be better to consult a qualified prac-titioner before trying milk thistle.

Joanna Evans

New uses of milk thistle

Although milk thistle has a long history of use for liver diseases, new evidence suggests that it may also help in a range of other conditions.

o Alzheimer’s disease. A recent study from Japan has found silymarin to be a promising agent for the prevention of this progressively debilitating brain disease. Using a mouse model of Alzheimer’s, silymarin suppressed the formation of fibrils (fine fibres) by amyloid beta-protein-at least in a test tube. These fibrils are thought to play a key role in the development of the disease (Biosci Biotechnol Biochem, 2010 November 7; Epub ahead of print). However, such results may not necessarily be seen in humans.

o Cancer. Laboratory studies have found that silymarin and its main constituent, silibinin, have powerful anticancer effects (Anticancer Agents
Med Chem, 2010; 10: 186-95). One study involving both test tubes and animals showed that silibinin can suppress the growth and induce the cell death (apoptosis) of human advanced colorectal cancer cells (Mol Cancer Ther, 2009; 8: 2366-74).

In addition, a recently published study has examined the efficacy of a combination of silymarin and selenium in 37 men who had undergone radical prostatectomy. The results after six months showed that the silymarin-selenium supplement had significantly reduced two markers of fat metabolism-low-density lipoproteins (LDLs, the ‘bad’ fats) and total cholesterol-known to be associated with prostate cancer progression (Biomed Pap Med Fac Univ Palacky Olomouc Czech Repub, 2010; 154: 239-44).

o Diabetes. In a randomized, dou
ble-blind, placebo-controlled trial-the ‘gold standard’ for scientific evaluation-51 patients with type 2 diabetes were given either silymarin (200 mg three times a day) or a placebo together with conventional therapy for four months. At the end of the study, the researchers noted several significant improvements in the silymarin group, including reduced fasting blood glucose and lower levels of total cholesterol. “In conclusion, silymarin treatment in type II diabetic patients for 4 months has a beneficial effect on improving the glycemic profile,” the researchers said (Phytother Res, 2006; 20: 1036-9).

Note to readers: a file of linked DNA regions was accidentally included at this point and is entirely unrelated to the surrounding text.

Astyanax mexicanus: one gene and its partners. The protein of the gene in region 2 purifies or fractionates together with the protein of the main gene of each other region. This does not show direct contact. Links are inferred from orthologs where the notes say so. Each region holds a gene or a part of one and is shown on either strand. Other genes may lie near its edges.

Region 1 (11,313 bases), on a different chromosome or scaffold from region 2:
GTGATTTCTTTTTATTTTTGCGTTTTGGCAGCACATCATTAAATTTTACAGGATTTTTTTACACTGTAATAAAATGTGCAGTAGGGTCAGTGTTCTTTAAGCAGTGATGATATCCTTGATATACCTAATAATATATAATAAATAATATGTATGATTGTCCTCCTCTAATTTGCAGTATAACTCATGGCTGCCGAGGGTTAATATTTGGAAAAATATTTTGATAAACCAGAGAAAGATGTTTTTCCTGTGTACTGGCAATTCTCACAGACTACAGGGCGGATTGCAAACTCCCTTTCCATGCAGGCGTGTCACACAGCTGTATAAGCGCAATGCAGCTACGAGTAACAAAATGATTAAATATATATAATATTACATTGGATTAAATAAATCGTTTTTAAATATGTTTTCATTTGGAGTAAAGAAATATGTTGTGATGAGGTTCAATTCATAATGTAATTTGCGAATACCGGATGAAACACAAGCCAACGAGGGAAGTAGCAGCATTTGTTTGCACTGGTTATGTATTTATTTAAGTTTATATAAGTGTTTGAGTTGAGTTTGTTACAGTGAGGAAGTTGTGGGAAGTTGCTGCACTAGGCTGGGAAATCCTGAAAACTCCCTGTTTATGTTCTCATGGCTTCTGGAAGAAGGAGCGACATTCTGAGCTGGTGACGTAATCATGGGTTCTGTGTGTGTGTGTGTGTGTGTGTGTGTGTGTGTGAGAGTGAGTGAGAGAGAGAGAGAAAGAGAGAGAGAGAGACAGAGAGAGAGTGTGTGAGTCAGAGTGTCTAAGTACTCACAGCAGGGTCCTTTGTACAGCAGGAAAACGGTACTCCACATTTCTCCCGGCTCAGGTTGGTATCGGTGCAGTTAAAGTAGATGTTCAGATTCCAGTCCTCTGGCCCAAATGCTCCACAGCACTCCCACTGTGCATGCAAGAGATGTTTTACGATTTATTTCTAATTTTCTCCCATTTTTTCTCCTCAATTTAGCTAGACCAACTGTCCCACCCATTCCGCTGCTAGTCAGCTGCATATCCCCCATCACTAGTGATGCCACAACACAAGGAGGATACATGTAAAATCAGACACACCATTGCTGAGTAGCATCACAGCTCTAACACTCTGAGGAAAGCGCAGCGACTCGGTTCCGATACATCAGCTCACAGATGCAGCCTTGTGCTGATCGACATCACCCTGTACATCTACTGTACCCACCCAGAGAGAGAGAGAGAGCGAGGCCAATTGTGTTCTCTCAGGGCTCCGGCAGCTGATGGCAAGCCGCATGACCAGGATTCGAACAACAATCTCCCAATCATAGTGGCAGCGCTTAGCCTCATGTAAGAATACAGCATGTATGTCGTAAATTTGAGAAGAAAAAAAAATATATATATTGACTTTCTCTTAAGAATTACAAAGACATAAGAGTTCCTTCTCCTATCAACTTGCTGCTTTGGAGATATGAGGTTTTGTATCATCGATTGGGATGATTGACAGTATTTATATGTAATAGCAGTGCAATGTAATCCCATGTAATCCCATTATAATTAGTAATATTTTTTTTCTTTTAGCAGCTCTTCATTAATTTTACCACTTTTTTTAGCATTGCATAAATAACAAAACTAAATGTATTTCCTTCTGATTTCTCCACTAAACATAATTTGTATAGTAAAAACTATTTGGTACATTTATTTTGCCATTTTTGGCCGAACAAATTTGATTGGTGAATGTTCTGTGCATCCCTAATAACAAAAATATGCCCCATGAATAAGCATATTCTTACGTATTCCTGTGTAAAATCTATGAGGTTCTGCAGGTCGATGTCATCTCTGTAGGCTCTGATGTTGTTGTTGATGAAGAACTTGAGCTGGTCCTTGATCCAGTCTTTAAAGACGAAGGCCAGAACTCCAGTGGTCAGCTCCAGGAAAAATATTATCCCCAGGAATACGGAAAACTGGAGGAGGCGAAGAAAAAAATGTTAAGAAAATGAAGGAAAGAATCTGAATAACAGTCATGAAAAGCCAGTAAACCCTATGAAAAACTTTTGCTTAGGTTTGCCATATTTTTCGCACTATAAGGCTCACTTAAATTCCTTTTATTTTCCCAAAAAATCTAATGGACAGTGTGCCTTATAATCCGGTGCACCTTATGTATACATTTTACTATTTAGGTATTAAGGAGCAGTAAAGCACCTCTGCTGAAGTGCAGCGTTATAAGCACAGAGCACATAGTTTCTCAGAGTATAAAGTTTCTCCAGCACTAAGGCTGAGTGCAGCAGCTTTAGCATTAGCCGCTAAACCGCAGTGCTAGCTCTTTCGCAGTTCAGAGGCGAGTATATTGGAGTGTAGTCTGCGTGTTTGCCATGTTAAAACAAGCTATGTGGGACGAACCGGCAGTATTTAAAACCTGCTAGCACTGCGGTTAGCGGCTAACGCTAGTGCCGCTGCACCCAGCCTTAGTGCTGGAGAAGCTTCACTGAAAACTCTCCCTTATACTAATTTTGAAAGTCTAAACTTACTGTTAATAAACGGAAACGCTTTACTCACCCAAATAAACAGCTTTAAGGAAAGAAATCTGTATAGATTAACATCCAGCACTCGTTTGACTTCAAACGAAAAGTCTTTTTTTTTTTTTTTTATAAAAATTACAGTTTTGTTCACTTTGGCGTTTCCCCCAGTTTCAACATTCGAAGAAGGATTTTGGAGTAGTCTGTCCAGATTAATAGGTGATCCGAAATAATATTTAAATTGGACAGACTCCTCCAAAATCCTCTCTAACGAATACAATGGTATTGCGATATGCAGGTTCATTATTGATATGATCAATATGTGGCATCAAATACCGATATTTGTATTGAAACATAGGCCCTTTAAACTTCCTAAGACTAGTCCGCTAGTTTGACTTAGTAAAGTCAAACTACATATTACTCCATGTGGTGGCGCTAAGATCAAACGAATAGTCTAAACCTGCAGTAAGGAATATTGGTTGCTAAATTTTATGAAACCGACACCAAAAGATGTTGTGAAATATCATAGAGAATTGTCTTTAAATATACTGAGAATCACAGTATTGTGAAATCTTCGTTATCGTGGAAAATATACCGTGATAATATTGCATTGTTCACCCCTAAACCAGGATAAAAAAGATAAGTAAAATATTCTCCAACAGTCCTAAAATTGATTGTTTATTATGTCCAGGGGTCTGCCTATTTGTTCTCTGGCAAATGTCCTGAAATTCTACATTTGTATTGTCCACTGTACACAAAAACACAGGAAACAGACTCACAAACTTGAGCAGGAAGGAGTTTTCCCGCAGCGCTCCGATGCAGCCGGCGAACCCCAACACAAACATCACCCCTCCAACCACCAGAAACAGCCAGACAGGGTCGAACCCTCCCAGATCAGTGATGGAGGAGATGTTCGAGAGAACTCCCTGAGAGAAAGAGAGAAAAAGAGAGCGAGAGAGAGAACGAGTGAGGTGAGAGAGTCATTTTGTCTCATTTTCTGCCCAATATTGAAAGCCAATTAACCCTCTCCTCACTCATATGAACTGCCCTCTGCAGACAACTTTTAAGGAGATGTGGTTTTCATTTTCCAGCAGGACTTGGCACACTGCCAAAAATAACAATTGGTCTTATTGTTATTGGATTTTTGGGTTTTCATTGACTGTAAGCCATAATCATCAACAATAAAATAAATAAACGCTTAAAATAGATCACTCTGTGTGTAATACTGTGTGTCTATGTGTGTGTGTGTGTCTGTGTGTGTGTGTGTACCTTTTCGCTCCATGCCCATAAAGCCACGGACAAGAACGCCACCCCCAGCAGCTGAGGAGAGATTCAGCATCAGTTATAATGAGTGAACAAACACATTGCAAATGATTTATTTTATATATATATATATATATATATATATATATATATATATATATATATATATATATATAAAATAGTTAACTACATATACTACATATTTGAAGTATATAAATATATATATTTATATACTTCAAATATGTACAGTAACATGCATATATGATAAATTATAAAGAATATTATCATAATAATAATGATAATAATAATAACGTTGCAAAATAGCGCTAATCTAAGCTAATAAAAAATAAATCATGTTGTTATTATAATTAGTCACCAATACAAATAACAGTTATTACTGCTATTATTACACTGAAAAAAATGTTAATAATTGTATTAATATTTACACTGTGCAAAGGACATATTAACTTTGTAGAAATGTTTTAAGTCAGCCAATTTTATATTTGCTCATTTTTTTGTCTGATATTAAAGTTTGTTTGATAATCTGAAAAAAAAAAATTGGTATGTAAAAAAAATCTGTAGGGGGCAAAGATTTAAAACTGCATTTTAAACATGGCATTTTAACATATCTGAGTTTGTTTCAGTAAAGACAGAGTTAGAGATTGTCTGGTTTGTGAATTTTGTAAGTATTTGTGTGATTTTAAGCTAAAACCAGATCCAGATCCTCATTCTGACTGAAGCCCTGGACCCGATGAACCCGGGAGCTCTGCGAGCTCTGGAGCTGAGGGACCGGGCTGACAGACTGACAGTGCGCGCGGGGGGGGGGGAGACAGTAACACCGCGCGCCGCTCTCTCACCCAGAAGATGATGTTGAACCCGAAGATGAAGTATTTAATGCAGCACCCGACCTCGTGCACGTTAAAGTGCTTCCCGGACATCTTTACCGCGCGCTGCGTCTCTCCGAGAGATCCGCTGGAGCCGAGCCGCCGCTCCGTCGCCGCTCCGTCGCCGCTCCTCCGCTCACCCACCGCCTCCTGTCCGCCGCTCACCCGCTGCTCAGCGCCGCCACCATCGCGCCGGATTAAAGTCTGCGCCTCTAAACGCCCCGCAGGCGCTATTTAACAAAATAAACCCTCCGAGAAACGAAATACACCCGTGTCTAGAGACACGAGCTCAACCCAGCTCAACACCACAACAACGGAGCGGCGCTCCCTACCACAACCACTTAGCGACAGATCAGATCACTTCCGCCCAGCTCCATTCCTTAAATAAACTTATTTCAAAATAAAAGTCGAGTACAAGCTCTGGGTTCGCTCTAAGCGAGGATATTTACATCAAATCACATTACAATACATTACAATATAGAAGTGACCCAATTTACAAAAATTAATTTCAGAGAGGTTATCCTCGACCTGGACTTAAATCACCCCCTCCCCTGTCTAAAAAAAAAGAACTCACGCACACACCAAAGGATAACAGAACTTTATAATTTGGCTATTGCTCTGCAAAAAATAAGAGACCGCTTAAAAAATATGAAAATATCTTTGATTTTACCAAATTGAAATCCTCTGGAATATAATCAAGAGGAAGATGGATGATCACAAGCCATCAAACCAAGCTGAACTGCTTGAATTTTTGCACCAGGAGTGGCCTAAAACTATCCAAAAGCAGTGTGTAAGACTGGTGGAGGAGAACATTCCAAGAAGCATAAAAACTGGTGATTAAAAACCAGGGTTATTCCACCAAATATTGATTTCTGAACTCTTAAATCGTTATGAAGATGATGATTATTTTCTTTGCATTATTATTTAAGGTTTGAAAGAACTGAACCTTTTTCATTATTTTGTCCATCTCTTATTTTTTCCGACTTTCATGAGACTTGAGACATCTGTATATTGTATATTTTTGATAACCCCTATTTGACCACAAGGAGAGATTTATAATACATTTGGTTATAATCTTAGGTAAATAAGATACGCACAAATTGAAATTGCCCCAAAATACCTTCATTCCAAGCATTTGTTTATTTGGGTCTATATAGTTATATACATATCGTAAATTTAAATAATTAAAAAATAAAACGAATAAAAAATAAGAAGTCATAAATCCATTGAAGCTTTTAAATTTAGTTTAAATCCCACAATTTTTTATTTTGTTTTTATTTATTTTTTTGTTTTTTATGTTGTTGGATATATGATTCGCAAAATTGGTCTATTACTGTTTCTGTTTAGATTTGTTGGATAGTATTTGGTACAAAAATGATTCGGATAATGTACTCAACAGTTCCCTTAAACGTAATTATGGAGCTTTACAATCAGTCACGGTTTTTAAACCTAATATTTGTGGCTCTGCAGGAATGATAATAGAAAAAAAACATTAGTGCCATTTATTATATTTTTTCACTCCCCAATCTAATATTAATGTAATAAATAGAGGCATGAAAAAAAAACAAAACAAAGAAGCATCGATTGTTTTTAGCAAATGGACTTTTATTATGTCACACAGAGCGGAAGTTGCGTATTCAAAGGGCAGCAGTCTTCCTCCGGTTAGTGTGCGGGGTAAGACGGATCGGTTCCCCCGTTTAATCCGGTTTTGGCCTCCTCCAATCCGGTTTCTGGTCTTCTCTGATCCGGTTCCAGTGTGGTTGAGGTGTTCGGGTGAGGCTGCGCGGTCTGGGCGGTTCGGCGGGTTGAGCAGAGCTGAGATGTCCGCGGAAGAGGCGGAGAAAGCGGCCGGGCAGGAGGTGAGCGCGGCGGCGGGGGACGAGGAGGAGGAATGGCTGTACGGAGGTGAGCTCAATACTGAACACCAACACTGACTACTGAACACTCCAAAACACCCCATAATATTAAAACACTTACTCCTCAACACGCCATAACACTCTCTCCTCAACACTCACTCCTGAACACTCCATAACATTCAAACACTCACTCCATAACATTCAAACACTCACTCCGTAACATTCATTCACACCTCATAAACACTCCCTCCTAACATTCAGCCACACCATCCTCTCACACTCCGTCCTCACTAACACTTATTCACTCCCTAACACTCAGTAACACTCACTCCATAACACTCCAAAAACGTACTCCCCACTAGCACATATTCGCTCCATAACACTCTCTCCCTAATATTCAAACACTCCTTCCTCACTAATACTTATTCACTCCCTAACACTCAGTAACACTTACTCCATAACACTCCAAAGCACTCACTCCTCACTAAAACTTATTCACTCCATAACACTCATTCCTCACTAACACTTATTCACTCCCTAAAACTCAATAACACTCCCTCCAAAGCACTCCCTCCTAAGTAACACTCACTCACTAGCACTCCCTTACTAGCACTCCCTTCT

o Skin disorders. Silymarin also appears to protect the skin against ultraviolet (UV) radiation-induced damage, which can cause sunburn, premature skin ageing and skin cancer (Biomed Pap Med Fac Univ Palacky Olomouc Czech Repub, 2005; 149: 29-41). However, clinical (human) trials are needed. Nevertheless, the evidence so far shows that silymarin has powerful antioxidant and anti-inflammatory properties, which would make it a valuable skin-protecting agent (Int J Oncol, 2010; 36: 1053-60).

o Heart disease. The latest laboratory evidence suggests that milk thistle may have a role to play in heart health, although the results need to be confirmed in clinical trials. Researchers at the University of Arkansas discovered that silymarin significantly protected LDL cholesterol against oxidation, thought to be a major contributor to atherosclerosis-the build-up of plaque in the arteries (J Agric Food Chem, 2008; 56: 3966-72).

In another, test-tube study, Chinese scientists reported that silibinin protected against inflammation, fibrosis and cardiac hypertrophy-thickening of the heart muscle, a major cause of heart failure (J Cell Biochem, 2010; 110: 1111-22).

VOL. 21 NO. 10